Sun Tea: I drink iced tea by the bucket, and prefer a good Japanese Hoji-cha -- the flavor is clean and interestingly smoky, and it is best unsweetened (more precisely, the idea of sweetening it is horrifying), so I can drink it with little guilt. But I found that making large batches of it with the usual 180-degree water tends to come out bitter unless I am *very* precise.
So instead, I've gravitated towards making Sun Tea with it. This is pretty straightforward, but it took a while for me to pick up the crucial tricks:
- Sun Tea requires, well, sun. Choose a clear, sunny day to make it. Ideally, start it early in the morning, so that it has plenty of time to steep in the sun.
- Don't skimp on the tea leaves. Sun Tea intentionally isn't trying to strip every last bit of flavor out of the tea, so be generous. I use six heaping Tbl for about half a gallon of tea.
- Start with seriously warm water. Not tea-kettle hot, but as hot as will come out of an ordinary tap. This gives the tea a crucial running start, because it's enough to darken the water. The darker the water, the more sunlight it absorbs; the more sunlight, the better it will hold temperature. If I start with the water at about 120 degrees, and it's a good strong sun, it can stay at 90 all day, even in mid-winter.
- You can make it inside, but the blinds are your friend. Originally, I only had success making Sun Tea outside, on a hot day, so it could keep up to temperature long enough. The above two points were essential to making it work inside, but to make it really hum along, I put my pot on the window-sill and draw the curtain behind it. That way, the sunlight reflects back on the tea from the curtains, helping to keep it nice and warm.
NB: see ladysprite's comments below, about the possible health risks of sun tea.
Cold-brewed Coffee: I grew up as a fairly serious coffee drinker -- Dad taught me at a young age that high-quality coffee is the prerogative and crutch of the serious programmer. Problem is, about fifteen years ago I began to have serious reflux problems, and my doctor eventually convinced me that the coffee was one of the main causes: the acid in coffee was wrecking my stomach lining.
They do make some low-acid coffees, but there aren't an awful lot of good ones around, and even most of them are borderline in terms of my tolerance. So I was overjoyed when a friend of mine (I think it was dsrtao) introduced me to the concept of Cold-Brewed Coffee.
Cold-brewed means just that. Whereas ordinary coffee is brewed with more or less boiling water, and extracts very quickly, cold-brew is done with room-temperature (even cold) tap water. It turns out to work just fine -- it simply takes a long time. The tricks are:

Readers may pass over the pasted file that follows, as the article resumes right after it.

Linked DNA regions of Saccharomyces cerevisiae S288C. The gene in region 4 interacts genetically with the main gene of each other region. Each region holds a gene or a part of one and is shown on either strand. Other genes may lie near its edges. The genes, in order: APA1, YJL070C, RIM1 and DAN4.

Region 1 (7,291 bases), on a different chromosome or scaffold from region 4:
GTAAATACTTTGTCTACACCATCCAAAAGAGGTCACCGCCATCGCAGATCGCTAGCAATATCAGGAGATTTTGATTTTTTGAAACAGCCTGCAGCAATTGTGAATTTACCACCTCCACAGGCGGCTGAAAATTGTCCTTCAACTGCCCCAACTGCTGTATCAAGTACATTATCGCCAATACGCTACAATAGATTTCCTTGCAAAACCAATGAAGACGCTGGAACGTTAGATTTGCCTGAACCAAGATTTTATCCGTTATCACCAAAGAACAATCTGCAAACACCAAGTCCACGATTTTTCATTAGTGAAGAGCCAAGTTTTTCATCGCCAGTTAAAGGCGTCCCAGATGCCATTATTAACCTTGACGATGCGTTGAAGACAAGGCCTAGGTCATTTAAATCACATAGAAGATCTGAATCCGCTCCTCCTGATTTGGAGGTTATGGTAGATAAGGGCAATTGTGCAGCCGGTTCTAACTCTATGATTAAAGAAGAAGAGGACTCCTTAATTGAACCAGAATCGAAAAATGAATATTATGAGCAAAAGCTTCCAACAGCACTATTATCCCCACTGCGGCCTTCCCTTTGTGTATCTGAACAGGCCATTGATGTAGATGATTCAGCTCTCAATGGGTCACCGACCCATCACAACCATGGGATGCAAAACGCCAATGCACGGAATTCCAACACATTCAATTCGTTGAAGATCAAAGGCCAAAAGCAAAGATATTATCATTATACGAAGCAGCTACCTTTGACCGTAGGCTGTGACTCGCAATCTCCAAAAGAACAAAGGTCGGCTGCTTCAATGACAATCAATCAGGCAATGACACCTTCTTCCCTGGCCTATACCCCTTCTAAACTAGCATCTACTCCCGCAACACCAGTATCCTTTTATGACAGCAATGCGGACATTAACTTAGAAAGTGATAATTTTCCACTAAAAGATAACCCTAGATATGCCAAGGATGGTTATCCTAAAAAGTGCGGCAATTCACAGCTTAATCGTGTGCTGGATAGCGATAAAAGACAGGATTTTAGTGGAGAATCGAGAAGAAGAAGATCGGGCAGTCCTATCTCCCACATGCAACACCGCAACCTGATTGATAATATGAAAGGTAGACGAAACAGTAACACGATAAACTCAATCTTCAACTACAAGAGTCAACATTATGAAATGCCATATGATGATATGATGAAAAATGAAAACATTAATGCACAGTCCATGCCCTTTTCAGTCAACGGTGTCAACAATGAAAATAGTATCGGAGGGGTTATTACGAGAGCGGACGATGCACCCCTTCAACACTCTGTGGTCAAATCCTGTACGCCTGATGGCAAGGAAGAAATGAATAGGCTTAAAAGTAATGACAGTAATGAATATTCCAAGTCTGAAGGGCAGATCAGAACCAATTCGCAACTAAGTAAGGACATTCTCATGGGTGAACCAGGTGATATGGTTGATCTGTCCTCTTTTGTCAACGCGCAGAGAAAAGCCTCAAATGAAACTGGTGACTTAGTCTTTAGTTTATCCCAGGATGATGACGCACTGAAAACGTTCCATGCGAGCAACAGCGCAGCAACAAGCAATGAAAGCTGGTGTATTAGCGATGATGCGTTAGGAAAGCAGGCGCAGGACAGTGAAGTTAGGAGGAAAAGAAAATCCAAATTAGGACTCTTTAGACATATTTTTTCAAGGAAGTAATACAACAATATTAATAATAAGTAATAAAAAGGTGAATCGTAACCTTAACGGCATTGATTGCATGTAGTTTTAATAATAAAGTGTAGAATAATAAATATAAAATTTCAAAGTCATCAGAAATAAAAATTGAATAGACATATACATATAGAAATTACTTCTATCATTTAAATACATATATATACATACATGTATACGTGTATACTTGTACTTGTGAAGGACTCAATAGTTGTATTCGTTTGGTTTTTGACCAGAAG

- Get a good french press to make the coffee in. It can be done other ways, but a press is really convenient for cold brew.
- As with Sun Tea, use ample amounts of ground coffee. I don't go completely over the top, but I'll typically use twice as much as I do for hot-brewed, to get a strong, rich flavor.
- Put the grounds in the press; fill with water and stir; mostly ignore for 10-24 hours. Stir once or twice. Then press the coffee, to separate out the grounds, and put the coffee into the fridge, where it will keep for a week.
(I will note that the flavor won't be to every taste: since it is specifically not bitter, folks who like the Starbucks "bold" end of the spectrum are likely to find it pallid. But I love it.)
Low and Slow Bacon: we told everyone that we didn't want presents for our wedding, because we already had way too much Stuff. But Mara convinced us to accept a gift of three pounds of artisinal bacon, on the grounds that it was a consumable. And she (along with several other people) recommended the low-heat method of bacon cooking.
I tried this out for the first time last month, and I'm sold. The technique sounds bizarre if you're used to frying bacon the usual way, but it works:
- Preheat the oven to a pretty low temperature. Recommendations vary -- I find 250 degrees to be a good compromise, but some folks prefer 200 or even lower.
- Lay the bacon on wire racks, elevated over pans big enough to hold the grease. (I use rimmed cookie sheets, but am only doing one rack per sheet. Some folks do multiple layers of racks, in which case you want a deeper pan.)
- Cook until the bacon is done to the proper consistency. Depending on the temperature and your tastes, this can take 1-3 hours.
(As a bonus, the resulting fat is as clean as anything you can get, and is great for cooking with. I keep it in a small lidded tub in the fridge.)
The general theme seems to be that our speed-oriented society runs deeper than I'd ever realized. All three of these recipes are similar in that they are very slow versions of something that is normally cooked fast, at high heat. The revelation to me has been that all three come out better if you're willing to put some more time and preparation into it, and give it a few hours. I find myself wondering: what other foods does this guideline apply to?